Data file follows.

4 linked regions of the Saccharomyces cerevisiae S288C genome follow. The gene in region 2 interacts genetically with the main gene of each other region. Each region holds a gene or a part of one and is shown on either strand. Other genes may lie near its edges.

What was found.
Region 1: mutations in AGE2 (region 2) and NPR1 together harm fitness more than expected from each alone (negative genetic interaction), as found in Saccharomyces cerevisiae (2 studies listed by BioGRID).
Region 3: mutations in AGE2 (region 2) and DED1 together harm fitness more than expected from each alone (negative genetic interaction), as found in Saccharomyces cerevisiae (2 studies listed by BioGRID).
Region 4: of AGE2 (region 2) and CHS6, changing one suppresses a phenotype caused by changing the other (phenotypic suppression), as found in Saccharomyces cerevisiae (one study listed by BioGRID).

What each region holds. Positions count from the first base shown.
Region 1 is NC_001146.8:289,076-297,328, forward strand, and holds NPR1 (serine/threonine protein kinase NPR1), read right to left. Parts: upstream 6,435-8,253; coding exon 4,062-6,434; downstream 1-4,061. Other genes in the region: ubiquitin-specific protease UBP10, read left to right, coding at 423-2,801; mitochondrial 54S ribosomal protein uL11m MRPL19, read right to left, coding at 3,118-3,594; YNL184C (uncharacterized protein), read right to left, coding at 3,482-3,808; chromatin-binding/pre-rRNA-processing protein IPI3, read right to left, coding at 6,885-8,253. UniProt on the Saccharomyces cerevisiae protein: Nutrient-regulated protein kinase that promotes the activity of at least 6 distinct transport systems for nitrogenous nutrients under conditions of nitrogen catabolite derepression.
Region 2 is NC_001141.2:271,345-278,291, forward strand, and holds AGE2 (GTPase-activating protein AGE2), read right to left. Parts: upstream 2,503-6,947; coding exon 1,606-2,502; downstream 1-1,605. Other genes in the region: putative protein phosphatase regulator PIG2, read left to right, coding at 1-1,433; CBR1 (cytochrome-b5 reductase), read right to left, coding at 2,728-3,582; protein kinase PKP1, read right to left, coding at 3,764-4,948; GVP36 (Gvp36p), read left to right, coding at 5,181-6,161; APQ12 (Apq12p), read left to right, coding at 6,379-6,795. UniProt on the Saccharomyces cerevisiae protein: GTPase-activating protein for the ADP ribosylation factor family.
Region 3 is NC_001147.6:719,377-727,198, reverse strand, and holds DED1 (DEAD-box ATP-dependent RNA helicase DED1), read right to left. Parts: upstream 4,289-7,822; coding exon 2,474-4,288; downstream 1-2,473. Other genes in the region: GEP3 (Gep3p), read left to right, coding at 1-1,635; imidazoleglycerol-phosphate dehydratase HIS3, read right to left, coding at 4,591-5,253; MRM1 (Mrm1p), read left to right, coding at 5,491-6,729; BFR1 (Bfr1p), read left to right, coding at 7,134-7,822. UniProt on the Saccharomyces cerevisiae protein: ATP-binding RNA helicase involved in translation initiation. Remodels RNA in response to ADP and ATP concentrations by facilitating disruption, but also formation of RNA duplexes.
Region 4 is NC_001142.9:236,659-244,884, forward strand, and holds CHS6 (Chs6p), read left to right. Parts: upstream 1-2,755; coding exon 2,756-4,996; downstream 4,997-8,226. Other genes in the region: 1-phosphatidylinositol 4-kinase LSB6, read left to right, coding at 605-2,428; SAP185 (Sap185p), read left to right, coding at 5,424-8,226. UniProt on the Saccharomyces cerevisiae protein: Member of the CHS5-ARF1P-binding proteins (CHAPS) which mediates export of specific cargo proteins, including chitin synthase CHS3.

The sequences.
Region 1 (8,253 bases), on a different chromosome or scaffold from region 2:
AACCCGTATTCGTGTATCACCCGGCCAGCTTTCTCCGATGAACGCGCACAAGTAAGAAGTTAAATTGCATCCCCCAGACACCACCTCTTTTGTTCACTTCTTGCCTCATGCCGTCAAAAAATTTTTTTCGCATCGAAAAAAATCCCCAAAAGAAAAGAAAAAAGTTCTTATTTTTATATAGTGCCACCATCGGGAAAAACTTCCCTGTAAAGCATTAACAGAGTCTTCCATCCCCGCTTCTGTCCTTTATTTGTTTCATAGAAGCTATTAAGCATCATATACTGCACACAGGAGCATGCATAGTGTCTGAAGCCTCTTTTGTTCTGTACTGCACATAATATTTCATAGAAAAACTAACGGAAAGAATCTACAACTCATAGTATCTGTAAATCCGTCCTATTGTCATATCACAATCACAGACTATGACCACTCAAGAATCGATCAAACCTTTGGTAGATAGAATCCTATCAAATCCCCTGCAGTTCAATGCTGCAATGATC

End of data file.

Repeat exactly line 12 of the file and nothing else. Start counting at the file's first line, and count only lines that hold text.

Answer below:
Region 1 (8,253 bases), on a different chromosome or scaffold from region 2: